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The Time Is Right For Tidal Whites

The Time Is Right For Tidal Whites

Strip a striper of its stripes and what you've got is your basic white perch, both in attitude and appearance. Indeed, from a biological standpoint, Morone saxatilis (stripers) and Morone Americana (white perch) are close cousins. The big difference between the two is size, of course. While a striper may push past 50 pounds, a big white perch measures 12 to 14 inches and a "typical" specimen is six to nine inches long. Still, it’s important to note the difference between the two since some smaller stripers will winter over in the same tidal creeks favored by the perch. The bass, of course, need to be released while out of season. The perch, however, currently have no size or bag limits but most who seek them are careful to return the vast majority of their catch as the white’s numbers have declined steadily in recent years which may be a function of fishing pressure, among other causes.

Photo by Tim Regan (@SouthForkSalt)


So, what do you need to bring the perch up into the brackish waters of tidal creeks and rivers where they can be caught from the bank, a kayak or even a small boat? First and foremost is suitable water temperature with 50 degrees about perfect and five degrees warmer or up to ten degrees cooler acceptable.  

Next in importance is a rising tide. White perch like to move upriver and patrol the slopes and edges of channels and holes, but they do so generally on incoming water. Falling tides force the fish to retreat toward mid-creek and deeper water, usually away from the bank. (This can, of course, be an opportune time for boaters to find them schooled tightly in a deep hole.)

While the first hour of the ebb is frequently productive, it's generally no match for the last half of incoming water. Indeed, the best perch spots in tidal creeks are often the deep-water side of bends where the current has gouged the bank. As a rule, perch prefer areas with slow to moderate flow. Given the right conditions they may roam upstream a mile or more from salty waters.

In addition to rising tides, suitable water temperature and the proximity of deep water, there is one other major requirement needed to bring the perch around: a strong forage base. White perch are opportunistic predators. They’ll feed on krill, grass shrimp, nymphs, worms or other such simple fodder, but they'll flock to a pod of small killies or wintering spearing. Thus, they like to inhabit tidal waters that are alive and thriving. Some creeks, canals and back water marsh edges hold killies and shiners throughout the winter and these are the ones most likely to interest perch.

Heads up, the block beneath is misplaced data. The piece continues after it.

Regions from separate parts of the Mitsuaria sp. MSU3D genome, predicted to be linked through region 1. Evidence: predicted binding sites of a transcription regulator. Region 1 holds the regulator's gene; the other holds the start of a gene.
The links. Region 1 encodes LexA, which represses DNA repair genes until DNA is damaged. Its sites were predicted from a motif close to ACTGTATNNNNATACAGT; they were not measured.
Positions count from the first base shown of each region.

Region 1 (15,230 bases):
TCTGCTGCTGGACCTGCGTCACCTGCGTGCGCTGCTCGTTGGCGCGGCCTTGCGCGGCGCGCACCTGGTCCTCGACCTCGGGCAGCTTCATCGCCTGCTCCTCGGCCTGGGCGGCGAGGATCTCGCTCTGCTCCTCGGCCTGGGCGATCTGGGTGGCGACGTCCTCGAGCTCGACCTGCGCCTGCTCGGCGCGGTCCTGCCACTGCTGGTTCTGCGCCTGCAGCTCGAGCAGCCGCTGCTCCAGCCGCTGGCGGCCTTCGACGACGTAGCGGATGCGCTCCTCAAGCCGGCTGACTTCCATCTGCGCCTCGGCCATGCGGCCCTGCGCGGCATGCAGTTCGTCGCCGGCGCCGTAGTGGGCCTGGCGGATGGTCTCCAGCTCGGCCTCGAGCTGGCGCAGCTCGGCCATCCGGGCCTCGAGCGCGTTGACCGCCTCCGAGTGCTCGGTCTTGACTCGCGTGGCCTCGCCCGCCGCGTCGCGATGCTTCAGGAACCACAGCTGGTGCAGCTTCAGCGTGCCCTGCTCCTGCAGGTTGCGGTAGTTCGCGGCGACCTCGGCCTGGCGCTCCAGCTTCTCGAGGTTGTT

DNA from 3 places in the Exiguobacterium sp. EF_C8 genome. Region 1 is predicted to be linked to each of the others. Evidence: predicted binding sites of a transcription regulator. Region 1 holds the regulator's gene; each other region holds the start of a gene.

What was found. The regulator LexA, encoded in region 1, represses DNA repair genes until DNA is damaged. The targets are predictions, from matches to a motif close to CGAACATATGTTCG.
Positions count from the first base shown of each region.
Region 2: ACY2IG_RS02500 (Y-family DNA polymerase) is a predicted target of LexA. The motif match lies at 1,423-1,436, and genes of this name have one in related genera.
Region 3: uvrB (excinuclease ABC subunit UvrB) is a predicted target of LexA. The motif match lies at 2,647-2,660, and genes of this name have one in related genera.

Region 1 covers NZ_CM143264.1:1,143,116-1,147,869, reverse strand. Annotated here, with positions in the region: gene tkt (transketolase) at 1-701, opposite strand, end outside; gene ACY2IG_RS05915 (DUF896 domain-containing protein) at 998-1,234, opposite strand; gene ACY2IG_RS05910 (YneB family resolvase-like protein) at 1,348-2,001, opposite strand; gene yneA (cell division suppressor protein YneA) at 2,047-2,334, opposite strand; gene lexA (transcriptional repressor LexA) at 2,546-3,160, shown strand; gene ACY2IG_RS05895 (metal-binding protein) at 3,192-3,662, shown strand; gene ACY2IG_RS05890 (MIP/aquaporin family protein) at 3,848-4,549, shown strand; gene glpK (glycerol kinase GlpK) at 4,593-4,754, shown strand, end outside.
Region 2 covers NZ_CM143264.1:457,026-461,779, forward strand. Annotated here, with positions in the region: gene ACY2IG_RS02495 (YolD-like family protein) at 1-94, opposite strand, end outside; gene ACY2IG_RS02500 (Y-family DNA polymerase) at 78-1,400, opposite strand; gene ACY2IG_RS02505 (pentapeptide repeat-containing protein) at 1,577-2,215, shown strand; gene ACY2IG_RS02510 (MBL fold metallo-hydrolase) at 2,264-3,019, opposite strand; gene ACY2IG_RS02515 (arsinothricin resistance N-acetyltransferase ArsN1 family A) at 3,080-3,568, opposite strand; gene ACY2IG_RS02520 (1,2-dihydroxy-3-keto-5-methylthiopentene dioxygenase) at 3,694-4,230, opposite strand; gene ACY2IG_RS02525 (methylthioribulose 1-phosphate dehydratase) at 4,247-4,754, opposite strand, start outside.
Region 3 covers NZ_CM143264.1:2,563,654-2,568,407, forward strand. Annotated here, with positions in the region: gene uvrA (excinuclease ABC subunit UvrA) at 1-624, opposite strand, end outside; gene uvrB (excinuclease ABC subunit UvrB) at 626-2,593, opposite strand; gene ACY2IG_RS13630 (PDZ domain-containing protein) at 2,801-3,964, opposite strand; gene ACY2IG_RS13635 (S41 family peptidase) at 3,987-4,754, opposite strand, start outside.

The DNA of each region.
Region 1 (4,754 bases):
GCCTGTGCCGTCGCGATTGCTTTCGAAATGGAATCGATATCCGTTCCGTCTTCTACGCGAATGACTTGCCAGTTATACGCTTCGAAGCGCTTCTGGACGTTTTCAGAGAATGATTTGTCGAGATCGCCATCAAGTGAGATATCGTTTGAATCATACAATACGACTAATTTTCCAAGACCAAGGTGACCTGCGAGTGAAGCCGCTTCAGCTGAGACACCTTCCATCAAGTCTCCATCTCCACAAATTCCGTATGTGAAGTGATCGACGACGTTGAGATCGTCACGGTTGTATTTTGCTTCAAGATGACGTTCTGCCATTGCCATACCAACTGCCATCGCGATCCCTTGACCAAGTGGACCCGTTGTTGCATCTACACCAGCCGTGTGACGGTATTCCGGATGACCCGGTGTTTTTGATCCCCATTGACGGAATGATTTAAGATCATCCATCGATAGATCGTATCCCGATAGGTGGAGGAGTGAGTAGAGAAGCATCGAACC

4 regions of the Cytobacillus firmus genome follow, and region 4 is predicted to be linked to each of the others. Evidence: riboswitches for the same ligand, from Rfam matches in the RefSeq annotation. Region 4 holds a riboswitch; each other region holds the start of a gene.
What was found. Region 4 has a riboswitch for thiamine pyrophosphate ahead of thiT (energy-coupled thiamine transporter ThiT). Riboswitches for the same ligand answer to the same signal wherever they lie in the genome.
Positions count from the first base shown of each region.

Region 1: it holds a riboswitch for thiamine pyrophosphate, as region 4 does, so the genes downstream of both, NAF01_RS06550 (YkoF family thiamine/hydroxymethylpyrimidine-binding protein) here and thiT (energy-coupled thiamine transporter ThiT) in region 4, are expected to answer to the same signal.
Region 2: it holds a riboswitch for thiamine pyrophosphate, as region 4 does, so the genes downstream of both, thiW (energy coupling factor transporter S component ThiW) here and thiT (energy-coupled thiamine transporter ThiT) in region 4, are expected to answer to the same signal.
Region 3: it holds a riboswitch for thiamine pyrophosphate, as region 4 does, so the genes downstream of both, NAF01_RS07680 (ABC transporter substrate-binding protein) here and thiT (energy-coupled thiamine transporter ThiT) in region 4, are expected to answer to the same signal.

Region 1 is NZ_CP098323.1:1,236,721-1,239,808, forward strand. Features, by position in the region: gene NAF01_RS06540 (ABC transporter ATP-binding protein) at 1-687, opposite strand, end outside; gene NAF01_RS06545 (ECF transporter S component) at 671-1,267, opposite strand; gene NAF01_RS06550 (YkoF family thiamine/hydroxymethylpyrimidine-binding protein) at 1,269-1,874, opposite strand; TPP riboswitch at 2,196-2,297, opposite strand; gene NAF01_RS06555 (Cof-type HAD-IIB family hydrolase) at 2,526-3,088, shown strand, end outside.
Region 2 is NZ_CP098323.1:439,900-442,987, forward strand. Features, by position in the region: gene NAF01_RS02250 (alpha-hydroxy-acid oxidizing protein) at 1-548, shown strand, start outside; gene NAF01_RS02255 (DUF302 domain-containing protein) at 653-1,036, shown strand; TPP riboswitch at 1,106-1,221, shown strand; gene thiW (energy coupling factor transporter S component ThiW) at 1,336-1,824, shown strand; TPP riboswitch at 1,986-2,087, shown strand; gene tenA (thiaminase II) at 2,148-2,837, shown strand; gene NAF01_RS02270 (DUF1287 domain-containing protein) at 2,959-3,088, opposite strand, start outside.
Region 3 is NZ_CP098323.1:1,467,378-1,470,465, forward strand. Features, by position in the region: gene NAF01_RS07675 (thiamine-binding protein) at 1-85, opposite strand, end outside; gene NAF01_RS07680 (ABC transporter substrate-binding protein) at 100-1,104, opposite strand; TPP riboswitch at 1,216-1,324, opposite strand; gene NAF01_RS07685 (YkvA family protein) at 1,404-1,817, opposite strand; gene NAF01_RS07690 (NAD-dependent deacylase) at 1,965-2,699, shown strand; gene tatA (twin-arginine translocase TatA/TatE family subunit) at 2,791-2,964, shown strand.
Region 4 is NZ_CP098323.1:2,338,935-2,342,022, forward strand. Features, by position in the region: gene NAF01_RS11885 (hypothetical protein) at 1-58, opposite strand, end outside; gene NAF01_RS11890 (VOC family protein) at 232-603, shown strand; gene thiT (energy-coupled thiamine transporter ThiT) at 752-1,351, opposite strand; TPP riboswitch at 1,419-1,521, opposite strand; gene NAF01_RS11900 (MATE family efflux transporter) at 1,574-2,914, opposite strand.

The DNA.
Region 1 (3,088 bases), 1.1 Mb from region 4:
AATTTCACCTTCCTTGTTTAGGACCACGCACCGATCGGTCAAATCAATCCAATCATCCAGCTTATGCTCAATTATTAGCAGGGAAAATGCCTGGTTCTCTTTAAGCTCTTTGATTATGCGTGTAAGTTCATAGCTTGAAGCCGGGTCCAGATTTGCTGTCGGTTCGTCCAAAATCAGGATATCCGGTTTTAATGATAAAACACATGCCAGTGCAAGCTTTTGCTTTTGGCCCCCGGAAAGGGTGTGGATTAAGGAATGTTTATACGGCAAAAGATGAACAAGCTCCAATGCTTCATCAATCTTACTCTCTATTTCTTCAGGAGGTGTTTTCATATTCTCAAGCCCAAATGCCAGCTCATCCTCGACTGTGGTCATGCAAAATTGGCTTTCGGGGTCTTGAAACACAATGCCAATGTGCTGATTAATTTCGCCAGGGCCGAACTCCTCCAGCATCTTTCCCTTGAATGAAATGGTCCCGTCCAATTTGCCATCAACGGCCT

Photo by Tim Regan (@SouthForkSalt)


While generally small compared to most desirable species of saltwater fish, white perch can be a real battlers if you give them a fighting chance. Because of the lightweight jig, lures and baits used to catch them, using featherweight gear in the 4- to 6-pound class makes a lot of sense. Consider a  four-pound-class spinning outfit along the lines of a St. Croix X-Trek, or Daiwa Crossfire LT combo. Either setup will be ideal for casting the tiny jig sizes usually associated with this kind of fishing while stilling having the fortitude to turn a big perch that's headed for a break in the reeds. If you have a specific setup you like for stocked trout or freshwater panfish, that should serve fine as well so long as it’s on the lighter side.


Depending on where you fish and the bait used, rigging options for tidal perch vary slightly. For shallow water fishing in slow currents, simply tie a pre-snelled #6 beak or sproat style hook to the end of your line and add a float two- to three-feet above the hook to keep the bait off the muddy bottom. For deep-water action or to deal with faster currents, pinch a split shot or two on the line about two feet ahead of the hook or anchor a small bottom rig with a small bell sinker. With either of these rigging options, you can impale a 2-inch segment of night crawler, a pair of small grass shrimp, or a small live killie hooked through the lips.

Any of the above baits should be cast out toward productive looking water and allowed to set for up to five minutes (or to drift with the current as long as practical). Laking any takers by that point, slowly work the bait back to shore or your boat. Make certain to keep your retrieve slow the entire way - and don't give up early because white perch do have a habit of striking just before the hook is lifted from the water.

One of the truly nice personality traits of white perch is their willingness to also smack lightweight lures. We’ve caught them on small in-line spinners, tiny Rapalas, and the smallest of  crankbaits. Still, it’s tough to beat a 1/8-, 1/16- or 1/32-ounce lead-head sweetened with a white or yellow Trout Magnet, 2” Berkley PowerBait Power Grub, a piece of nightcrawler or a grass shrimp. This rig is best worked by casting at a 45-degree angle to the shore, allowing the jig to settle deep, then lifting it slowly so that it glides six inches or so above the bottom. Glide the lure three to five feet at a time, then allow it to settle back to the bottom as you take up slack.

Most strikes with this technique come toward the end of the glide. A quick peck will be the usual indication, although a line twitch can tip you off to a fish that has inhaled your bait while moving slightly forward. With either pick-up, use a sharp, but not too forceful, flick of the wrist to set the hook. Given the light lines, small baits and sometimes delicate strikes, the process of jigging white perch does demand some trial, error and patience. Figure things out, though, and you may be hooking these small but feisty battlers right through next spring.

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  • Bryce Poyer